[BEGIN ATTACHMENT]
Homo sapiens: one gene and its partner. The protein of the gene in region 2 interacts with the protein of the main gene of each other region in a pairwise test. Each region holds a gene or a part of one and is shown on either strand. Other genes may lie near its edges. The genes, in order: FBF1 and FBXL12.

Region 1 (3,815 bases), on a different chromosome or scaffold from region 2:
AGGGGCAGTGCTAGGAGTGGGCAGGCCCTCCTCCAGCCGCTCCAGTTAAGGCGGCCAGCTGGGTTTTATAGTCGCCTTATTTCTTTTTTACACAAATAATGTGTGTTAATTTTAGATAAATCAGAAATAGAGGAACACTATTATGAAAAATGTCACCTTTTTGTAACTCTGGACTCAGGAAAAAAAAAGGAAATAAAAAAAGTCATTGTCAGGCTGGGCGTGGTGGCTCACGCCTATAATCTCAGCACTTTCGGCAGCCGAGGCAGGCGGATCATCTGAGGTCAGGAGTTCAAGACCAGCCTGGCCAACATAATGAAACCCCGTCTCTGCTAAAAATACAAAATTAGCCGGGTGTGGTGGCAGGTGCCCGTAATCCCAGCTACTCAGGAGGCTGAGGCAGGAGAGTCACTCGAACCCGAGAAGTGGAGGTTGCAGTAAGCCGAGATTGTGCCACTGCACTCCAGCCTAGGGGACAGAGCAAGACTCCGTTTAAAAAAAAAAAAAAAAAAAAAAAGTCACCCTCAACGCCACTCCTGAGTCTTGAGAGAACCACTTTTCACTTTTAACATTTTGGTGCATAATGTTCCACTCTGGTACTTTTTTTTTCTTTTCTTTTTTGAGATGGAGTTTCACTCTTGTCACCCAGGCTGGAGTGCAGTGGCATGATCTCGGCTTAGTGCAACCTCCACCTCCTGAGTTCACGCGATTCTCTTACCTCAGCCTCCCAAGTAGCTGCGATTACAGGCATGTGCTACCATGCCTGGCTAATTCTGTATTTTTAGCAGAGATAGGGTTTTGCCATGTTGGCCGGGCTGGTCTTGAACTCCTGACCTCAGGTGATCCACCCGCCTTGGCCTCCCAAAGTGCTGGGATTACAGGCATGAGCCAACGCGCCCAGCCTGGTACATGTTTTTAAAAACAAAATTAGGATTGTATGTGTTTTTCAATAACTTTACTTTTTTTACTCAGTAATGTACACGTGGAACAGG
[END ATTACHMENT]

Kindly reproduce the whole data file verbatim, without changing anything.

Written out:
Homo sapiens: one gene and its partner. The protein of the gene in region 2 interacts with the protein of the main gene of each other region in a pairwise test. Each region holds a gene or a part of one and is shown on either strand. Other genes may lie near its edges. The genes, in order: FBF1 and FBXL12.

Region 1 (3,815 bases), on a different chromosome or scaffold from region 2:
AGGGGCAGTGCTAGGAGTGGGCAGGCCCTCCTCCAGCCGCTCCAGTTAAGGCGGCCAGCTGGGTTTTATAGTCGCCTTATTTCTTTTTTACACAAATAATGTGTGTTAATTTTAGATAAATCAGAAATAGAGGAACACTATTATGAAAAATGTCACCTTTTTGTAACTCTGGACTCAGGAAAAAAAAAGGAAATAAAAAAAGTCATTGTCAGGCTGGGCGTGGTGGCTCACGCCTATAATCTCAGCACTTTCGGCAGCCGAGGCAGGCGGATCATCTGAGGTCAGGAGTTCAAGACCAGCCTGGCCAACATAATGAAACCCCGTCTCTGCTAAAAATACAAAATTAGCCGGGTGTGGTGGCAGGTGCCCGTAATCCCAGCTACTCAGGAGGCTGAGGCAGGAGAGTCACTCGAACCCGAGAAGTGGAGGTTGCAGTAAGCCGAGATTGTGCCACTGCACTCCAGCCTAGGGGACAGAGCAAGACTCCGTTTAAAAAAAAAAAAAAAAAAAAAAAGTCACCCTCAACGCCACTCCTGAGTCTTGAGAGAACCACTTTTCACTTTTAACATTTTGGTGCATAATGTTCCACTCTGGTACTTTTTTTTTCTTTTCTTTTTTGAGATGGAGTTTCACTCTTGTCACCCAGGCTGGAGTGCAGTGGCATGATCTCGGCTTAGTGCAACCTCCACCTCCTGAGTTCACGCGATTCTCTTACCTCAGCCTCCCAAGTAGCTGCGATTACAGGCATGTGCTACCATGCCTGGCTAATTCTGTATTTTTAGCAGAGATAGGGTTTTGCCATGTTGGCCGGGCTGGTCTTGAACTCCTGACCTCAGGTGATCCACCCGCCTTGGCCTCCCAAAGTGCTGGGATTACAGGCATGAGCCAACGCGCCCAGCCTGGTACATGTTTTTAAAAACAAAATTAGGATTGTATGTGTTTTTCAATAACTTTACTTTTTTTACTCAGTAATGTACACGTGGAACAGG